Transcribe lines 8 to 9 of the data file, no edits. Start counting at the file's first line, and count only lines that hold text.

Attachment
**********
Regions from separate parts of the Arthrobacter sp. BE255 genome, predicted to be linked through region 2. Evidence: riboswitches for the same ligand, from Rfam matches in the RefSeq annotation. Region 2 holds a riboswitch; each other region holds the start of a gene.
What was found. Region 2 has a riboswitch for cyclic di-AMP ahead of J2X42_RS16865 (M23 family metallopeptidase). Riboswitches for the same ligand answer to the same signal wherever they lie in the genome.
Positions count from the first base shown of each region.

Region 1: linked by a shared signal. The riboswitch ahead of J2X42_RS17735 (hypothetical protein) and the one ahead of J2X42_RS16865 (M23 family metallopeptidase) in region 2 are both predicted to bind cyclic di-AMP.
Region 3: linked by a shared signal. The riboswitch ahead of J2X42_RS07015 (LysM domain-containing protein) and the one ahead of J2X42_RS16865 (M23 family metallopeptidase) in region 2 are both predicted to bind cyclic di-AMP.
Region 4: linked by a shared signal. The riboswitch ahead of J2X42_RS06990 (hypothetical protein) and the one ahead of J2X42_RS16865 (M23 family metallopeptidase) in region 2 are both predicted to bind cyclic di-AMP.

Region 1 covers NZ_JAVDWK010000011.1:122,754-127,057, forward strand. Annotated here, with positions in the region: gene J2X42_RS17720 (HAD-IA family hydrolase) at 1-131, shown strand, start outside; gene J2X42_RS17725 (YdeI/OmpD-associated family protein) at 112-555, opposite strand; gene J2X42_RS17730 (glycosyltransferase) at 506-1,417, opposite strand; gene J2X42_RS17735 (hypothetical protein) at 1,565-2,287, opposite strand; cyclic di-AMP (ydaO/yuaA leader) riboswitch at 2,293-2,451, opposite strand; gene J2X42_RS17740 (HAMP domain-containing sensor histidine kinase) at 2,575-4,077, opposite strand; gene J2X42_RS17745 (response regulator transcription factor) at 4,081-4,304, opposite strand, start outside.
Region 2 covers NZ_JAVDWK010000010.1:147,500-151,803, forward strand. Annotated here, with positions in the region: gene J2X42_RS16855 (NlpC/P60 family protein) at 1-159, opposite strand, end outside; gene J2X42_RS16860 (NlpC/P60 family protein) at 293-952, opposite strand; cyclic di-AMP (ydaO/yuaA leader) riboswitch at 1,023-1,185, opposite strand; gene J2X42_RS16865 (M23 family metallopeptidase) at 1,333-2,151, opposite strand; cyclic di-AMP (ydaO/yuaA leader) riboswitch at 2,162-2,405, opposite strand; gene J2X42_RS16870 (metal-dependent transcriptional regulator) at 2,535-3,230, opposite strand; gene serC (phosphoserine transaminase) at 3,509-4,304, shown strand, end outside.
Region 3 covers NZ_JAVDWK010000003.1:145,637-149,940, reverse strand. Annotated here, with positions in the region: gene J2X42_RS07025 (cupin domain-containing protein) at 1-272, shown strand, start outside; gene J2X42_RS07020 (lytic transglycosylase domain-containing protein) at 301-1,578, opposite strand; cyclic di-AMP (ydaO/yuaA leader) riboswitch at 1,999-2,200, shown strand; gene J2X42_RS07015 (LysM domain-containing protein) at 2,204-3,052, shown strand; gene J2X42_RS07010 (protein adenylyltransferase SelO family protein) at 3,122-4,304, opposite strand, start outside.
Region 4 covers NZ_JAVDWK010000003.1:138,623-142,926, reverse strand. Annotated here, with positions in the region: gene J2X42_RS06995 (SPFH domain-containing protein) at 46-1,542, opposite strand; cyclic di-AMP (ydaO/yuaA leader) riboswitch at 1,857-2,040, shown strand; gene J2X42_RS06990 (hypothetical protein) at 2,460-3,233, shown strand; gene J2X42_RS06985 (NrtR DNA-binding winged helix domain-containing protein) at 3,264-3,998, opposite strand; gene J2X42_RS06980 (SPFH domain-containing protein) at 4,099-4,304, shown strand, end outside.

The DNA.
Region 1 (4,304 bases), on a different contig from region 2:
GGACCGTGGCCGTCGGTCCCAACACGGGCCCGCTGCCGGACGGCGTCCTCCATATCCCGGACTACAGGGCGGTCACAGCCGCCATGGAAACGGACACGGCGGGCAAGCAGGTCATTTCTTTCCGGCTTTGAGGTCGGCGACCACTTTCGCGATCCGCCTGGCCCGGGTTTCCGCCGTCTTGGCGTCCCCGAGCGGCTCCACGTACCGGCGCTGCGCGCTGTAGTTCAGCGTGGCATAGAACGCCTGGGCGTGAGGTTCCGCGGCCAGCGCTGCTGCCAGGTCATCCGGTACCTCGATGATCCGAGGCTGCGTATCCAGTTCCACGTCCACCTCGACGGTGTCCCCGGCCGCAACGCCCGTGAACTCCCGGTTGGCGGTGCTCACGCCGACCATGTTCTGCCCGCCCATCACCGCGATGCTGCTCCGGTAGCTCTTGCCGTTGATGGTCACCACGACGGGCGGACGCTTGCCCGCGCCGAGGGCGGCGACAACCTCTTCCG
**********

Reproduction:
Region 2 covers NZ_JAVDWK010000010.1:147,500-151,803, forward strand. Annotated here, with positions in the region: gene J2X42_RS16855 (NlpC/P60 family protein) at 1-159, opposite strand, end outside; gene J2X42_RS16860 (NlpC/P60 family protein) at 293-952, opposite strand; cyclic di-AMP (ydaO/yuaA leader) riboswitch at 1,023-1,185, opposite strand; gene J2X42_RS16865 (M23 family metallopeptidase) at 1,333-2,151, opposite strand; cyclic di-AMP (ydaO/yuaA leader) riboswitch at 2,162-2,405, opposite strand; gene J2X42_RS16870 (metal-dependent transcriptional regulator) at 2,535-3,230, opposite strand; gene serC (phosphoserine transaminase) at 3,509-4,304, shown strand, end outside.
Region 3 covers NZ_JAVDWK010000003.1:145,637-149,940, reverse strand. Annotated here, with positions in the region: gene J2X42_RS07025 (cupin domain-containing protein) at 1-272, shown strand, start outside; gene J2X42_RS07020 (lytic transglycosylase domain-containing protein) at 301-1,578, opposite strand; cyclic di-AMP (ydaO/yuaA leader) riboswitch at 1,999-2,200, shown strand; gene J2X42_RS07015 (LysM domain-containing protein) at 2,204-3,052, shown strand; gene J2X42_RS07010 (protein adenylyltransferase SelO family protein) at 3,122-4,304, opposite strand, start outside.